"Shu Hayda" is a youthful Lebanese song that has contributed to the substantiation of Marwan El-Shami's identity as an artist. El-Shami, whose artistic career began in the 1990s, has succeeded in proving himself as a promising singer with this, his third hit song, which has achieved unprecedented success in Lebanon.
Mawtani met with El-Shami to discuss his career.
Mawtani: Whom are you addressing with "Shu Hayda"?
Marwan El-Shami: I say "Shu Hayda" in real life to my daughter and to my sweetheart, and to every person who deserves this phrase. In the music video of this song, I say it to pretty young woman who was spending the evening with her girlfriends at a nightclub. I am attracted to her beauty, and for a moment we exchange the same type of admiration, until at the end of the evening, her fiancé shows up, and I realize that she was at her bachelorette party.
Mawtani: Did this happen to you in real life?
El-Shami: No. The idea of the video is an outcome of collaboration between music composer and lyricist Salim Assaf, who wrote the lyrics and the music of the song, director Bassam Kayal and myself. I thank God for the astonishing feedback the music video has received from the public.
Mawtani: Before this, you had the song "Layki". Tell us about it.
El-Shami: It was my first single, which I released in 2008. The lyrics of the song were written by Riyad al-Ali and the music by Thaer and Maher al-Ali. This was followed by the song "Feeki Tihli", written by Fares Iskandar and composed by Salim Salameh. The latter achieved success.
Mawtani: What does the success of "Shu Hayda" mean to you?
El-Shami: It means greater responsibility to complete what I have started in the field of art. After my last song, I must choose the next one carefully, because I follow the policy of releasing singles and not albums. We have ears for singles. Besides, my ability to finance and produce my work does not allow for more than one single.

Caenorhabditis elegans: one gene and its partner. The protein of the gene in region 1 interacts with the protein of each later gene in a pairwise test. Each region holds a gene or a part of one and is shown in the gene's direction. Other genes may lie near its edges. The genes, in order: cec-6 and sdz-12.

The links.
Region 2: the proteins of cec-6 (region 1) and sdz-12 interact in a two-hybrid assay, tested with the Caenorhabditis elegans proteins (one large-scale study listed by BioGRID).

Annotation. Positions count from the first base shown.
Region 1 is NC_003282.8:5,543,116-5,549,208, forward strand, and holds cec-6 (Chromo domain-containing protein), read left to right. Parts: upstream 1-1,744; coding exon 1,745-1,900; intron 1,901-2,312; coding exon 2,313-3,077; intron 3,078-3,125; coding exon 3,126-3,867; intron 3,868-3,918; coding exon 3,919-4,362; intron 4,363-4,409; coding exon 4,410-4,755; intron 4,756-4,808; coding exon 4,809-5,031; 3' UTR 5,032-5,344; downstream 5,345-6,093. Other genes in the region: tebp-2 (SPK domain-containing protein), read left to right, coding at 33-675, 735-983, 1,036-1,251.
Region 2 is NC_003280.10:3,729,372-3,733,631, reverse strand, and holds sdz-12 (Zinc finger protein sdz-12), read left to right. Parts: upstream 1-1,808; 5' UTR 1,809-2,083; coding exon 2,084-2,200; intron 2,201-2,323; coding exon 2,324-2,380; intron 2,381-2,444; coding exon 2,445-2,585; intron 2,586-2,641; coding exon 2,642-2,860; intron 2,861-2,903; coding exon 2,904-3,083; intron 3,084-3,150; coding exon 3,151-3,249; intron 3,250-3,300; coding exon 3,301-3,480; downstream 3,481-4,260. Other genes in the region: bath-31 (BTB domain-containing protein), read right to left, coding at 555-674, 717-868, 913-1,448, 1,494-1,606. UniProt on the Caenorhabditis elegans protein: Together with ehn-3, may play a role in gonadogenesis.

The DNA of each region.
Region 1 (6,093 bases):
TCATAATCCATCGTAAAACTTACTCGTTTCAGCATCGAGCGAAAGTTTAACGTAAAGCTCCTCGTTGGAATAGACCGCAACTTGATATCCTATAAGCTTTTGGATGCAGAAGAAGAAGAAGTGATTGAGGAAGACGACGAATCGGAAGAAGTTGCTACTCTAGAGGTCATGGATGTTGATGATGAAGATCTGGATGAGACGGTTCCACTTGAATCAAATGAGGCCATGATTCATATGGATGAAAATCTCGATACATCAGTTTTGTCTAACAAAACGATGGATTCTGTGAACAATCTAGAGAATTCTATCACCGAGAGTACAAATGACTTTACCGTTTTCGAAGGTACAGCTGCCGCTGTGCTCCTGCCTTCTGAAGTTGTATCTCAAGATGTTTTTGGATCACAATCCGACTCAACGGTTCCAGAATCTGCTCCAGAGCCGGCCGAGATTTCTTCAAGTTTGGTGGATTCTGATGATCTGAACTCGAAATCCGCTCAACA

Mawtani: Have you not received offers from production companies?
El-Shami: Yes, sure. But I choose what I am more comfortable with. All of us are aware of the anguish artists face with production companies. I do not want to take a step backward, but want to move forward. I study every step I take very carefully, because it is unacceptable to quit after I worked so hard to achieve success.
Mawtani: Do you believe that the problems faced with production companies serve the interest of art?
El-Shami: What I know is that companies have messed up a lot and released unnecessary works, which put them in trouble. In my opinion, we have had enough of these productions. I hope that we reach decisions that will clean up the art arena in Lebanon, so that we can restore its good reputation.
Mawtani: You sing in the Lebanese style. What about other styles?
El-Shami: In my evening performances, I sing in several styles and in other dialects, such as Egyptian and the Gulf dialect, which preserves the quality of the word, as well as the Iraqi song, which occupies a good position today because Iraqi singers select lyrics and music that are beyond wonderful.
Mawtani: What about your beginning?
El-Shami: I began by studying Eastern singing and playing the lute at the National Music Institute, followed by participating in the early 1990s in concerts for master artists such as Wadi El-Safi, George Wasouf and Ragheb Alameh in Lebanon and outside. At these concerts, I used to sing before they came on stage.
Mawtani: Why has your success in the field been delayed until now?
El-Shami: I have had attempts. The first one was in 1995 when I released my first CD, but it was not important. In 1998, I released an album titled "The White Horse". The song succeeded. After that, I continued in my career, but I suffered a lot from production companies, composers and lyricists, who apparently did not believe in my talent. I got tired of repeated visits to them, and of listening to songs. I have not regretted not singing them, but have heard others sing them.
Mawtani: What were you looking for?
El-Shami: I was looking for songs at the level of "Shu Hayda" and "Layki", or songs that have beautiful meaning and tune.
Mawtani: How far do you want to take your career?
El-Shami: My ambition is great. I hope to produce work with moral content and to deliver the songs I learned from master artists.